Marcus testing out his bed for the night! It was very hot and windy all night.
It was very cosy!

The next morning we were woken at 4.30am for breakfast at 5am and then we all got back into our cars for another 25 kilometre drive across the lake to the Danakil Depression. Ethiopia’s Danakil Depression is one of the hottest, driest and lowest places on the planet and by 9am it was back tip in the low 40 celsius. The average year round temperature is a staggering 34.4 celsius. Parking the cars at the base of what seems like a rocky island in the middle of a huge salt pan. We had a walk of around one kilometre over very rocky uneven ground to the site which was just out of this world. It is like nothing else we had seen anywhere in the world and even the photos just couldn’t do it justice. The area had in the past been used as a sulphar mine but has been long abandoned, thank goodness but certainly had that rotten egg gas smell about it. It was around 10am when we finished walking back to the cars but was already 45c😟.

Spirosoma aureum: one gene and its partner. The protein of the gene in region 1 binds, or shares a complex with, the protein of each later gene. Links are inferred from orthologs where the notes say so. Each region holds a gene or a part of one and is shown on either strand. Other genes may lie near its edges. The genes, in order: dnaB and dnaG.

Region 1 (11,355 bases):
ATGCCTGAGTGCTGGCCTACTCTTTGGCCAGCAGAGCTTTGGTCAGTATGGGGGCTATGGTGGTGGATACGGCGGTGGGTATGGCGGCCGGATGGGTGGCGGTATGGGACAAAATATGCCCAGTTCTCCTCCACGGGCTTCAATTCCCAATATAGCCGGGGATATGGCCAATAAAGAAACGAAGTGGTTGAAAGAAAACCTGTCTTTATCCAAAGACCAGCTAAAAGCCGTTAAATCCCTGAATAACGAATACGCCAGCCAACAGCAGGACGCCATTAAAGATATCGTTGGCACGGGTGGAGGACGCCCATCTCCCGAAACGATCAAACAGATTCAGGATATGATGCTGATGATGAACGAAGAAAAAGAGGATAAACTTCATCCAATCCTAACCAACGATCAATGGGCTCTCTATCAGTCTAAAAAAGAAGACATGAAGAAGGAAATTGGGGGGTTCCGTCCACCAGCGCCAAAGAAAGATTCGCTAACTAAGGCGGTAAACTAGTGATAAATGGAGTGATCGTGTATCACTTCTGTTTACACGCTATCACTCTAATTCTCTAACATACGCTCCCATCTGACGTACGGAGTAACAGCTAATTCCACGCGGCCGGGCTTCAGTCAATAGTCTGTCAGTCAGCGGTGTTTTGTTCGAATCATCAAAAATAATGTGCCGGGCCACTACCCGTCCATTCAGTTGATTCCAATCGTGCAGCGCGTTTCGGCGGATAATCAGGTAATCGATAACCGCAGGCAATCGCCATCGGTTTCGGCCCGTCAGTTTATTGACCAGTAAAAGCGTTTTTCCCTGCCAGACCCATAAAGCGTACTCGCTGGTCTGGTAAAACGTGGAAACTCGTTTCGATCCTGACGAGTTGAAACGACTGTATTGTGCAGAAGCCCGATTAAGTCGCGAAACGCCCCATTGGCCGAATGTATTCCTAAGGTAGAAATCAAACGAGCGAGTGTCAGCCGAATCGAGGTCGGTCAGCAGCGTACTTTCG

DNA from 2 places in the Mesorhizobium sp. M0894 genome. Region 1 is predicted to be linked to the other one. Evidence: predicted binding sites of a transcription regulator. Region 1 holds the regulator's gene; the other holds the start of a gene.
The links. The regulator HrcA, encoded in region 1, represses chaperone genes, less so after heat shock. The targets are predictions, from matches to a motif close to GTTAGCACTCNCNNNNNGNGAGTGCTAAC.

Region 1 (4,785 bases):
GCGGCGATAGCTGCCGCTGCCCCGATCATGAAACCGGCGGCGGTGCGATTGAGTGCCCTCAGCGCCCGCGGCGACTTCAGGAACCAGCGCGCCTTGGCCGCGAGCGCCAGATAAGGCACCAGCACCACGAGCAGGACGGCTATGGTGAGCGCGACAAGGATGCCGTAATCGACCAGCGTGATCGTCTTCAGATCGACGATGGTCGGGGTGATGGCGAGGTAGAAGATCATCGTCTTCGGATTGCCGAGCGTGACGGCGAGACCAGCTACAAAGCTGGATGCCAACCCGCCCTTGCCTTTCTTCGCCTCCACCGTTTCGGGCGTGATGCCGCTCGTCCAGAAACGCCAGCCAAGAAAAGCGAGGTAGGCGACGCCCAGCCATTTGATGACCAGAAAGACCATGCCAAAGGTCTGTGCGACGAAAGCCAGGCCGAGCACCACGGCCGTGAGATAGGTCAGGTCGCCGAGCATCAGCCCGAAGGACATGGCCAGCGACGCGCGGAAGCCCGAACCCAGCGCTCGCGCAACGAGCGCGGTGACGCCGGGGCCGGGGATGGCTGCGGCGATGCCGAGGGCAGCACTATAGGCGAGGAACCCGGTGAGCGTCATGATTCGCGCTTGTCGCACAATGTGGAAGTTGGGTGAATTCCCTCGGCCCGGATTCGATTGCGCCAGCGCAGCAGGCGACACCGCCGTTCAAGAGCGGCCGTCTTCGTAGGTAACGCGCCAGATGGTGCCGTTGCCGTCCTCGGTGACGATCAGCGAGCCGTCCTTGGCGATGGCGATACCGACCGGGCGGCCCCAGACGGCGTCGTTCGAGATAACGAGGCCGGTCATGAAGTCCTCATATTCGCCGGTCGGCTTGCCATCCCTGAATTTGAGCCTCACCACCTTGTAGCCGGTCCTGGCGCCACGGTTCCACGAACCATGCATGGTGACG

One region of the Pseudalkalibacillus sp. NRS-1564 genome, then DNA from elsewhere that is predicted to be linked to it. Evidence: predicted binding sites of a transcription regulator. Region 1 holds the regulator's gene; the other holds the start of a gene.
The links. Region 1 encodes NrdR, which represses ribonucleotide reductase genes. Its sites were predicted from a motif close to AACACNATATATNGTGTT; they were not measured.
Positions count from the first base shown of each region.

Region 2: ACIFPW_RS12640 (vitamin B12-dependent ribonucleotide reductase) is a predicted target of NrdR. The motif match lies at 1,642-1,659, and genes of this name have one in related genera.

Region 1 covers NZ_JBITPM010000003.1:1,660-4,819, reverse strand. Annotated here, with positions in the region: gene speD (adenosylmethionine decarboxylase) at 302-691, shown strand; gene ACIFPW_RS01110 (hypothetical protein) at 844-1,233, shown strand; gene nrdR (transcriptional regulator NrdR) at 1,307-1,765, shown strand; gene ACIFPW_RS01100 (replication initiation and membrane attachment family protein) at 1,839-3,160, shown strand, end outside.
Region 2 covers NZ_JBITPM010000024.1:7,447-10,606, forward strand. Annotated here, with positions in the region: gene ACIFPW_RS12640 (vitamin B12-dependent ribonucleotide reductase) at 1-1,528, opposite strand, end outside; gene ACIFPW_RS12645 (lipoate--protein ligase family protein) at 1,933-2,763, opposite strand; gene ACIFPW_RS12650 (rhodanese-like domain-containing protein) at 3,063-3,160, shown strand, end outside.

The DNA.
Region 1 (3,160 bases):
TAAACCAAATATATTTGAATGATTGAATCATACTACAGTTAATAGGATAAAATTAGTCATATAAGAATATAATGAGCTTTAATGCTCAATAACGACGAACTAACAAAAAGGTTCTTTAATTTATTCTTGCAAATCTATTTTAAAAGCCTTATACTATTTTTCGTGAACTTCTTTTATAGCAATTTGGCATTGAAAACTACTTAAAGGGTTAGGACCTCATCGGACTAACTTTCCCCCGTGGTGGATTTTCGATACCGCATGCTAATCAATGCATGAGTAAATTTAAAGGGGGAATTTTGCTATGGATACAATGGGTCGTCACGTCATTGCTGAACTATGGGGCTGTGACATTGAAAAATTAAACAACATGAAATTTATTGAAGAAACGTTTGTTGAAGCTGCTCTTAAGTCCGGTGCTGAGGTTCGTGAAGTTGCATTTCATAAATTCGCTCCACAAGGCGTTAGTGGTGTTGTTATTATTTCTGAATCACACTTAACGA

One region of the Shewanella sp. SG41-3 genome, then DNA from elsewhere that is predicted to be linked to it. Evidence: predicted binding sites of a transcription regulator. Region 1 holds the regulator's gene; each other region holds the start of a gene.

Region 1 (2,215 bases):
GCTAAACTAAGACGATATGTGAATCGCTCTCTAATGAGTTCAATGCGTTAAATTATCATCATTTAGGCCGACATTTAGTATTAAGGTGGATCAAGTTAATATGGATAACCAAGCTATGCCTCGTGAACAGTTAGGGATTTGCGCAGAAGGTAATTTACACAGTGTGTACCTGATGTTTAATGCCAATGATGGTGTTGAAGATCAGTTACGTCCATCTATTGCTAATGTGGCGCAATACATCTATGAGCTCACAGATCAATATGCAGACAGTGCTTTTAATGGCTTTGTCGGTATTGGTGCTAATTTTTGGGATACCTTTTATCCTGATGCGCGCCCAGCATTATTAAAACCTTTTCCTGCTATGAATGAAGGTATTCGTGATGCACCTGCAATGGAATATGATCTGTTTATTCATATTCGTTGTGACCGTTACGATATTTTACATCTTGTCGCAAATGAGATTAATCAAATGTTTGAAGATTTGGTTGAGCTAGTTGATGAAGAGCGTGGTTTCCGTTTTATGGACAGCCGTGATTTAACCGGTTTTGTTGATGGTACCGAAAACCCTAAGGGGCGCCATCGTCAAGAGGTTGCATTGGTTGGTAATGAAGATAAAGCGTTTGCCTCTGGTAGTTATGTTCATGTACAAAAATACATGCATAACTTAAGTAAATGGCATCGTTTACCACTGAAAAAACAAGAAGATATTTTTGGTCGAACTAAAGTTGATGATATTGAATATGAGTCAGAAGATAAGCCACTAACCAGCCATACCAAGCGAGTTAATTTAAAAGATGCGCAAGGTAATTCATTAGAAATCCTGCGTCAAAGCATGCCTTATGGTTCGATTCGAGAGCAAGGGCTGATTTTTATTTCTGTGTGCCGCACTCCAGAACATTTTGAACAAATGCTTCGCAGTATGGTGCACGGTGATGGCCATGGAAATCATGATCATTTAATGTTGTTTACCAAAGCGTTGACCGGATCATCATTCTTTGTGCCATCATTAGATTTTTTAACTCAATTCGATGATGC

We met Patrick who is from Zimbabwe..
Groundwater heated by molten rock carries dissolved salts to the surface. The heat then dries away the moisture, leaving these multi-coloured deposits.
Incredible colours.
The salt deposits leave a beautiful pattern behind.
The Danakil Depression been there photo!
This shot was taken by Nick with his drone. You can see the amount of salt water we were driving through.
Another photo taken by Nick from the drone. Gives you a bit more of an idea about how big the salt pans are.